Once you've made some changes, make sure the project still compiles and installs, and make sure the changes have the desired effect when you run the software. Then it's time to run the project's test suite. For example, in KCalc:

cd ~/kde/build/kcalc
ctest --output-on-failure

If any test fails, that needs to be investigated and fixed before you can proceed. Once the tests pass, then run the software again to make sure it still behaves properly. If it doesn't, then go back and work on your patch some more, then re-compile and re-deploy, and test again, until the program does what you'd like it to do and all tests pass.

Submitting changes for review

Once you're happy with a patch and have verified that it does what you want, it's time to submit your changes for the review!

KDE uses their own GitLab instance called Invent for submitting merge requests and code review. See the GitLab page to learn how to submit a merge request.

Communicate with the dev team

There are several ways to get in touch with KDE developers, either generally or for a specific project. The most important communications channels are:

These are general KDE development communication channels, and you may get directed to a more appropriate place for the project you are interested in. There is a list of mailing lists if you want to find a mailing list for a specific team directly. Many teams have their own real-time chat channels, too.

You can also try looking for the team's section on the Main Page of this wiki. Many teams have information there for new contributors.

Source code cross referencing

To search for a class, method, signal name... etc in all KDE repos, KDE uses a code referencing tool to index code in the various KDE repositories, you can search using the web interface available at . This is a very useful tool if you e.g. want to search for code usage examples in existing code... etc.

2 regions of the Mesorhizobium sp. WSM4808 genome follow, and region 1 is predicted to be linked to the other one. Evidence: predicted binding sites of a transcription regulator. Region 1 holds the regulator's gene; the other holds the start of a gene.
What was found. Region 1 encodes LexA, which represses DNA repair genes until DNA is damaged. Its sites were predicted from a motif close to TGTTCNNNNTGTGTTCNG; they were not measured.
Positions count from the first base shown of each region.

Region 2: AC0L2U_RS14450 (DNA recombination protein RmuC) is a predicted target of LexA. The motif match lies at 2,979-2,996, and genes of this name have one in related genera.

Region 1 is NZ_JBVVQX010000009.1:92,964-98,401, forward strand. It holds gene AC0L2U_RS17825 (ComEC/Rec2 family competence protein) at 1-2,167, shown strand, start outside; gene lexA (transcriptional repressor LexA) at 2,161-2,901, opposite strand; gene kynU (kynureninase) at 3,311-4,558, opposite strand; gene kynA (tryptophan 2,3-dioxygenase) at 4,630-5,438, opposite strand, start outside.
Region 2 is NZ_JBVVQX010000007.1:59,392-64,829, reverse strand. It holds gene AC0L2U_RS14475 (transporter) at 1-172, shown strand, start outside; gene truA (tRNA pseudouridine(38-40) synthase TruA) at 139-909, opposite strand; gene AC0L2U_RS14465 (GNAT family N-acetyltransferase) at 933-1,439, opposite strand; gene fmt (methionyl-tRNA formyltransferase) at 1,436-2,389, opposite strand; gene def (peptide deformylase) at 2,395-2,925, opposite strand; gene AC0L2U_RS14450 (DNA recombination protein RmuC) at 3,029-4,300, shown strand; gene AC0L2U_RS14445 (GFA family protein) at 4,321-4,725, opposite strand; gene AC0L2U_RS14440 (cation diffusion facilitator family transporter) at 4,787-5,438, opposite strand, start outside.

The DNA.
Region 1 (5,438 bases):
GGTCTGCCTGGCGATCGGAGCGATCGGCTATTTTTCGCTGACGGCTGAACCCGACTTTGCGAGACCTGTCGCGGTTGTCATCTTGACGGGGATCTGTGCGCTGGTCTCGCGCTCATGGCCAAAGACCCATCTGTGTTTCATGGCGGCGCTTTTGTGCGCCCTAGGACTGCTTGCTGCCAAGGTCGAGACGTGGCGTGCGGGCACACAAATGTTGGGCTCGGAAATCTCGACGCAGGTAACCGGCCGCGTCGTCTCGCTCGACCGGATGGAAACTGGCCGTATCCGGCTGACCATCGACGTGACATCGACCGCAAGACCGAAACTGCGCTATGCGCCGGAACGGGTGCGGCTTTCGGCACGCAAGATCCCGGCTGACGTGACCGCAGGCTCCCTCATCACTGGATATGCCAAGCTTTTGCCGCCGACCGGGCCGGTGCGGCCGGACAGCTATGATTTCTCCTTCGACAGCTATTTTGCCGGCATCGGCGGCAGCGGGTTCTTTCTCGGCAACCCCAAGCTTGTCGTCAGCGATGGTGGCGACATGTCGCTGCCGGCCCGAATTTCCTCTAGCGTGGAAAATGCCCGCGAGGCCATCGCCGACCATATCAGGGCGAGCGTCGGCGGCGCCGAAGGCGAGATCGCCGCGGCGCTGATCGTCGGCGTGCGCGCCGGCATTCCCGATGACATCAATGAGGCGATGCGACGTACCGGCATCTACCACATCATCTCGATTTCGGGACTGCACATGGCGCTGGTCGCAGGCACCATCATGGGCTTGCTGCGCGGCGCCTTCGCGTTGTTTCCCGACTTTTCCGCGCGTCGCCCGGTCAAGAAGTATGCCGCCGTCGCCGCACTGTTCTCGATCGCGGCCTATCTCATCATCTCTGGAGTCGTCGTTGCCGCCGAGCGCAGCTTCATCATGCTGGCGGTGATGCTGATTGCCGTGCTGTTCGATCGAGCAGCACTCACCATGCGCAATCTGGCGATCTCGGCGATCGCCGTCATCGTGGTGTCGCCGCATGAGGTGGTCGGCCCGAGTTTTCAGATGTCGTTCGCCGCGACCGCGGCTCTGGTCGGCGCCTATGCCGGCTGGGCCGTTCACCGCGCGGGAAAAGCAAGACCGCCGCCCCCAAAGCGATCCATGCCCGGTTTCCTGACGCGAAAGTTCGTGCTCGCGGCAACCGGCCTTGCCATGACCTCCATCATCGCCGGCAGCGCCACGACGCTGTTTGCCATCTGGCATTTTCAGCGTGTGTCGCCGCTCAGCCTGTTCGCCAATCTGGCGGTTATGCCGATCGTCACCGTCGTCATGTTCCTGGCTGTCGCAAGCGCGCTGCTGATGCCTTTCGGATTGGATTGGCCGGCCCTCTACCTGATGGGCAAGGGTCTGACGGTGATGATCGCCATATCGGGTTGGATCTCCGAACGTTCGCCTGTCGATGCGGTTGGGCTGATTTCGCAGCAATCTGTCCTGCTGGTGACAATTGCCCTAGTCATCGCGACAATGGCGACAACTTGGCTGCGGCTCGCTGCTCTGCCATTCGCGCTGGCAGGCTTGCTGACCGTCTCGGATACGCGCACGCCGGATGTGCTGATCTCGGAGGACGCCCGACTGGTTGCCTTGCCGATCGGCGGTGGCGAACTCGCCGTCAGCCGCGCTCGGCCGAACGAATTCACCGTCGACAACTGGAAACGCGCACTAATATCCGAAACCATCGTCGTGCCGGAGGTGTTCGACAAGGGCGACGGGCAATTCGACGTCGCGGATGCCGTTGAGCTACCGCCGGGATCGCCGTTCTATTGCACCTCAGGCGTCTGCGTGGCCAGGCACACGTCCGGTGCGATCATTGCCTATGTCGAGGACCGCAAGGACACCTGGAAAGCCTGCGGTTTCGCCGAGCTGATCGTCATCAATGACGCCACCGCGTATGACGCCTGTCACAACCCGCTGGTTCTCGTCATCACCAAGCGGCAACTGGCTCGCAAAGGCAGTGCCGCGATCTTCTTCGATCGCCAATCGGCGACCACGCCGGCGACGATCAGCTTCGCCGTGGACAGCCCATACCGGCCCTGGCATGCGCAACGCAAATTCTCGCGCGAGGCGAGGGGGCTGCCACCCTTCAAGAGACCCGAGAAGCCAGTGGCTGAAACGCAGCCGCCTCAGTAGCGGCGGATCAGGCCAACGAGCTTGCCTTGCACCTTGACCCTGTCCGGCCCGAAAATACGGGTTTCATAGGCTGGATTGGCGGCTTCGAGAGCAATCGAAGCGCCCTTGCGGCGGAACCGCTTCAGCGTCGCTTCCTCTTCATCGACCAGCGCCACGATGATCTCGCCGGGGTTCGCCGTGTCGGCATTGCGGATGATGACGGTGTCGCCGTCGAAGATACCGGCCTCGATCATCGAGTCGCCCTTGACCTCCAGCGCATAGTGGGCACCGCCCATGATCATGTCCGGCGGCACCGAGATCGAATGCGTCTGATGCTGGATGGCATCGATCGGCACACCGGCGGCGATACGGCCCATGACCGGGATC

• From the Branch group menu, you can select either kf5-qt5, to search the code in the Git master branches or stable-kf5-qt5 to search only the stable (released) branches
  • There are two search modes:
    • On the Identifier search page, you can search for (note that this is case sensitive):
      • class names, e.g. RenameDialog, StatJob, and of course any Qt class (used in KDE code, which is pretty much all of them), QLatin1String, QListWidget
      • method names, e.g. addConfigSources() (from the KConfig framework) and signal names e.g. mimeTypeFound()
    • on the General search page, you can search for strings, e.g. in Dolphin's context menu (accessed by right- clicking any empty space) there is Paste Clipboard Contents, if you want to find in which source file this string is defined, search for Paste Clipboard Contents; this search includes classes/methods/signals names.

Other ways to search across all of the KDE git repositories:

  • If you have a account. Log into Go to , in the top left search bar, search for your search term e.g. KMessageBox, select "In this organization".
  • kdesrc-build --src-only will download the source code of more than 300 KDE git repositories in ~/kde/src. Search inside this directory. E.g. using Microsoft Visual Studio Code code ~/kde/src, from the vscode main menu > Edit > Find in Files Ctrl+Shift+F.

Next steps

Sharpen your skills by going through the KDE development tutorials.

After you have had several drama-free patches accepted, a KDE developer is likely to suggest you get a Developer account, which will allow you to commit directly to KDE projects. With very few limits on where you can commit, you will be expected to act responsibly. At this point, congratulations! You are officially a KDE developer!

Best practices & other useful information

Advanced Topics

This page continues with more advanced topics.